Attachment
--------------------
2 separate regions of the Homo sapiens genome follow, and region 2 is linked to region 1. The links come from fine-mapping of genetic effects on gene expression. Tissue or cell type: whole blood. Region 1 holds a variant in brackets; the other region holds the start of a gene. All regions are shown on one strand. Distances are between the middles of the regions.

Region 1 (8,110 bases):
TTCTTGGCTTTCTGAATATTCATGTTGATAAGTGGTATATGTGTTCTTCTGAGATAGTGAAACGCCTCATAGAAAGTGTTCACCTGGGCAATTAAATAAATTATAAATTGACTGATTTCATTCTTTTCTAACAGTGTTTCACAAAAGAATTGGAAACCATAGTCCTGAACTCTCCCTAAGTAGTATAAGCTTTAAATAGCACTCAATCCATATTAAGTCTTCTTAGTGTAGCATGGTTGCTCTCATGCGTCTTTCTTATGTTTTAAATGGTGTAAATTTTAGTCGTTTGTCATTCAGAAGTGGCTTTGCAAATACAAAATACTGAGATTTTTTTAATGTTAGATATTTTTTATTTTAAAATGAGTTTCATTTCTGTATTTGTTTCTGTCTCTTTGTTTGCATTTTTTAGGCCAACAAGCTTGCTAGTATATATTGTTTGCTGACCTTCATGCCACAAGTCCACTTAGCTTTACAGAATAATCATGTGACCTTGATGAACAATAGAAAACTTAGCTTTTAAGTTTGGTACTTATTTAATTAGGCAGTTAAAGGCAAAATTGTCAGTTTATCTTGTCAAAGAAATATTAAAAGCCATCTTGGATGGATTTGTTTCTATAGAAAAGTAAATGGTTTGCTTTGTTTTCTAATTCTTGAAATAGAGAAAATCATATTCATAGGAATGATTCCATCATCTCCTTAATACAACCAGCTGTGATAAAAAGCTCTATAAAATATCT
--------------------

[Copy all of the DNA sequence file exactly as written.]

2 separate regions of the Homo sapiens genome follow, and region 2 is linked to region 1. The links come from fine-mapping of genetic effects on gene expression. Tissue or cell type: whole blood. Region 1 holds a variant in brackets; the other region holds the start of a gene. All regions are shown on one strand. Distances are between the middles of the regions.

Region 1 (8,110 bases):
TTCTTGGCTTTCTGAATATTCATGTTGATAAGTGGTATATGTGTTCTTCTGAGATAGTGAAACGCCTCATAGAAAGTGTTCACCTGGGCAATTAAATAAATTATAAATTGACTGATTTCATTCTTTTCTAACAGTGTTTCACAAAAGAATTGGAAACCATAGTCCTGAACTCTCCCTAAGTAGTATAAGCTTTAAATAGCACTCAATCCATATTAAGTCTTCTTAGTGTAGCATGGTTGCTCTCATGCGTCTTTCTTATGTTTTAAATGGTGTAAATTTTAGTCGTTTGTCATTCAGAAGTGGCTTTGCAAATACAAAATACTGAGATTTTTTTAATGTTAGATATTTTTTATTTTAAAATGAGTTTCATTTCTGTATTTGTTTCTGTCTCTTTGTTTGCATTTTTTAGGCCAACAAGCTTGCTAGTATATATTGTTTGCTGACCTTCATGCCACAAGTCCACTTAGCTTTACAGAATAATCATGTGACCTTGATGAACAATAGAAAACTTAGCTTTTAAGTTTGGTACTTATTTAATTAGGCAGTTAAAGGCAAAATTGTCAGTTTATCTTGTCAAAGAAATATTAAAAGCCATCTTGGATGGATTTGTTTCTATAGAAAAGTAAATGGTTTGCTTTGTTTTCTAATTCTTGAAATAGAGAAAATCATATTCATAGGAATGATTCCATCATCTCCTTAATACAACCAGCTGTGATAAAAAGCTCTATAAAATATCT